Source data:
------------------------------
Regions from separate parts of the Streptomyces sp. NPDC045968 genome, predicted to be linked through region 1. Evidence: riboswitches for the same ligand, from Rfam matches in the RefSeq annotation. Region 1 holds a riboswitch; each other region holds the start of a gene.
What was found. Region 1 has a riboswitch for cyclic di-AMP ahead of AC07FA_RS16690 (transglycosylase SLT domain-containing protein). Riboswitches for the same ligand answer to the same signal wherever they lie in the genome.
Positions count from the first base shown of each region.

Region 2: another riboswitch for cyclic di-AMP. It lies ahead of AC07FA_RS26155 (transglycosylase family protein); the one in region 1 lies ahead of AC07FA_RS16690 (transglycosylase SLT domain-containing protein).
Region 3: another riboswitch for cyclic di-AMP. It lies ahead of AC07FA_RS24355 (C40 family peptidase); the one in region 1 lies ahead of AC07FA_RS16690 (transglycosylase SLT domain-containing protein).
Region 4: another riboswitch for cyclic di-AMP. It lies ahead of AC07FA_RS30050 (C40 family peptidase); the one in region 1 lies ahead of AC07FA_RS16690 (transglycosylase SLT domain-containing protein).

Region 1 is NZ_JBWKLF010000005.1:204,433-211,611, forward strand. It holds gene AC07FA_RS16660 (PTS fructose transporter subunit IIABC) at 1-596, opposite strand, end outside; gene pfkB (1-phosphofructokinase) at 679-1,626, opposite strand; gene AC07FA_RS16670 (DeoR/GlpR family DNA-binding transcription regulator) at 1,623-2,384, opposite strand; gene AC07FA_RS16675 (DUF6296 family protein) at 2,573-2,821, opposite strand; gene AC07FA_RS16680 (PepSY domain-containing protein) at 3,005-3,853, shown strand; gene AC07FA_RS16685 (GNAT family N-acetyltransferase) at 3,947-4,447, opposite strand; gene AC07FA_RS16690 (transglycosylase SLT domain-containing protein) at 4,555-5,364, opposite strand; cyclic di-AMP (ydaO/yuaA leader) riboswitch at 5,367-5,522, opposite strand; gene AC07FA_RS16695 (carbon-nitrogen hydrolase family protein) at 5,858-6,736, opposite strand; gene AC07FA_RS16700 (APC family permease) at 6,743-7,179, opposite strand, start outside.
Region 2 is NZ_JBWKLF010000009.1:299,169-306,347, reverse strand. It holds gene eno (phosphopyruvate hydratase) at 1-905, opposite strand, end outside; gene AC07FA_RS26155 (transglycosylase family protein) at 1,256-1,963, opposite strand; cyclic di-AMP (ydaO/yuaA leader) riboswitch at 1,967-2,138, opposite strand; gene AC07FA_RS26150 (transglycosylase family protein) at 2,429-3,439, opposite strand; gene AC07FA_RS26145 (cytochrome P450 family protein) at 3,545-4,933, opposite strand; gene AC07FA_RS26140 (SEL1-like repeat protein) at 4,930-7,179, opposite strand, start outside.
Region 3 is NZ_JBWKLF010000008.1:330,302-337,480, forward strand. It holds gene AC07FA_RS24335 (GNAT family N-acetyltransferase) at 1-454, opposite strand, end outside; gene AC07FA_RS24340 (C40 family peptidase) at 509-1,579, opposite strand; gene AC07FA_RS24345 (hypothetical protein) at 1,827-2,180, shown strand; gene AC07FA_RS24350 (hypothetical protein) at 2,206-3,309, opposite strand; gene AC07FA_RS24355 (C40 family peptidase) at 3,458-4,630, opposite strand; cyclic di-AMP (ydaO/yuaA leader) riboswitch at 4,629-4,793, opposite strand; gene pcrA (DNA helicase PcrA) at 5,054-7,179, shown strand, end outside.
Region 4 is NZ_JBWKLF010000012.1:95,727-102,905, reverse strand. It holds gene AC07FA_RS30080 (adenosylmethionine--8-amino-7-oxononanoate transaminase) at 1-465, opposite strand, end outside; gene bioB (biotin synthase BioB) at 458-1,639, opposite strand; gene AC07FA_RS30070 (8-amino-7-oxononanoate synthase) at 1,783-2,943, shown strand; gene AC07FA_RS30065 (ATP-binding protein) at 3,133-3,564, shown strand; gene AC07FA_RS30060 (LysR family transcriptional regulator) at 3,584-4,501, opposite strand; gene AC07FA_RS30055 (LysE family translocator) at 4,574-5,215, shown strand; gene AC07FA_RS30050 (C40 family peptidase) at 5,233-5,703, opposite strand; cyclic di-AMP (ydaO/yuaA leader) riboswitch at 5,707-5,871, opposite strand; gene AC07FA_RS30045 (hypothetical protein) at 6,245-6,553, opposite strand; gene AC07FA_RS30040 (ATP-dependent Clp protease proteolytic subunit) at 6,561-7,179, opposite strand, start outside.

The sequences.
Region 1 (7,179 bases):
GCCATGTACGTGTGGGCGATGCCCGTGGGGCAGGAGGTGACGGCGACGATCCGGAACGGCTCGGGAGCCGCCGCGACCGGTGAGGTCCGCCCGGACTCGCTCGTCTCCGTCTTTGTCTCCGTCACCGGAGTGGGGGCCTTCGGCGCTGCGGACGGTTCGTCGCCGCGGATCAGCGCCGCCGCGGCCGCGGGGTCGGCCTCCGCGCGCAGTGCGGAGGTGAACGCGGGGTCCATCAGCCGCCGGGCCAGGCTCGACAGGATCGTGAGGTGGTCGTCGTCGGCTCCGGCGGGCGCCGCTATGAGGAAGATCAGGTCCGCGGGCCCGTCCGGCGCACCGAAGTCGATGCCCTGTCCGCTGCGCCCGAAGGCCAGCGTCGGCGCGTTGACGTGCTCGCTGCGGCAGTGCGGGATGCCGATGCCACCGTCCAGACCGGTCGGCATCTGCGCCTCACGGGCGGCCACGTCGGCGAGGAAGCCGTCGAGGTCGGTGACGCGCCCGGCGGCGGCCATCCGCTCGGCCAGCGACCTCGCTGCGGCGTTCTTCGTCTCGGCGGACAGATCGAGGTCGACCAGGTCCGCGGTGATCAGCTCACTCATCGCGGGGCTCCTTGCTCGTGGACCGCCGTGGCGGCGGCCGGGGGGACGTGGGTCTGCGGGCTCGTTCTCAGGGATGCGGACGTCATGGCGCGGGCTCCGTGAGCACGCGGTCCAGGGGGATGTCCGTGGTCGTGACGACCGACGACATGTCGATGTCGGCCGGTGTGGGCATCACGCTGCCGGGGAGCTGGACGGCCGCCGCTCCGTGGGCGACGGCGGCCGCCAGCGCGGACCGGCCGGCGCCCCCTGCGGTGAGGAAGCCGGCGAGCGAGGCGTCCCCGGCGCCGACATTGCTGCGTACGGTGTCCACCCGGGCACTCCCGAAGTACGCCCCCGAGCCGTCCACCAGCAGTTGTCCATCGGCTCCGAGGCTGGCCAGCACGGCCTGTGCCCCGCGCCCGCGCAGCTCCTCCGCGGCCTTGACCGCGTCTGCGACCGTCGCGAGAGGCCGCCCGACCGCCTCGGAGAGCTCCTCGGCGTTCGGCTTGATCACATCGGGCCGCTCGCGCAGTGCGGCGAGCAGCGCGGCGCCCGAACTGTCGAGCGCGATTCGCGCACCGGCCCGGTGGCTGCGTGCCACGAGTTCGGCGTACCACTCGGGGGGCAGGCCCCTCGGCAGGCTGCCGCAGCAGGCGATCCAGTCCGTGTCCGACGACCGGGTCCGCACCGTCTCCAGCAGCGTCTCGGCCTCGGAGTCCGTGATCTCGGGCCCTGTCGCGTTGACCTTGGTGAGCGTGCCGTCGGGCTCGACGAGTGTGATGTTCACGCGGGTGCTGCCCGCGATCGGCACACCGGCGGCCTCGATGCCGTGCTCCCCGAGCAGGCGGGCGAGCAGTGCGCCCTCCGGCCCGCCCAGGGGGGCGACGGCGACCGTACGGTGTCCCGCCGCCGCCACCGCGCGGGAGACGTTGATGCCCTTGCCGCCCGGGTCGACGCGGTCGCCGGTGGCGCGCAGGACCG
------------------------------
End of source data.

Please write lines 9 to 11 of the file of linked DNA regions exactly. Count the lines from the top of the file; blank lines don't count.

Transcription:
Region 3 is NZ_JBWKLF010000008.1:330,302-337,480, forward strand. It holds gene AC07FA_RS24335 (GNAT family N-acetyltransferase) at 1-454, opposite strand, end outside; gene AC07FA_RS24340 (C40 family peptidase) at 509-1,579, opposite strand; gene AC07FA_RS24345 (hypothetical protein) at 1,827-2,180, shown strand; gene AC07FA_RS24350 (hypothetical protein) at 2,206-3,309, opposite strand; gene AC07FA_RS24355 (C40 family peptidase) at 3,458-4,630, opposite strand; cyclic di-AMP (ydaO/yuaA leader) riboswitch at 4,629-4,793, opposite strand; gene pcrA (DNA helicase PcrA) at 5,054-7,179, shown strand, end outside.
Region 4 is NZ_JBWKLF010000012.1:95,727-102,905, reverse strand. It holds gene AC07FA_RS30080 (adenosylmethionine--8-amino-7-oxononanoate transaminase) at 1-465, opposite strand, end outside; gene bioB (biotin synthase BioB) at 458-1,639, opposite strand; gene AC07FA_RS30070 (8-amino-7-oxononanoate synthase) at 1,783-2,943, shown strand; gene AC07FA_RS30065 (ATP-binding protein) at 3,133-3,564, shown strand; gene AC07FA_RS30060 (LysR family transcriptional regulator) at 3,584-4,501, opposite strand; gene AC07FA_RS30055 (LysE family translocator) at 4,574-5,215, shown strand; gene AC07FA_RS30050 (C40 family peptidase) at 5,233-5,703, opposite strand; cyclic di-AMP (ydaO/yuaA leader) riboswitch at 5,707-5,871, opposite strand; gene AC07FA_RS30045 (hypothetical protein) at 6,245-6,553, opposite strand; gene AC07FA_RS30040 (ATP-dependent Clp protease proteolytic subunit) at 6,561-7,179, opposite strand, start outside.

The sequences.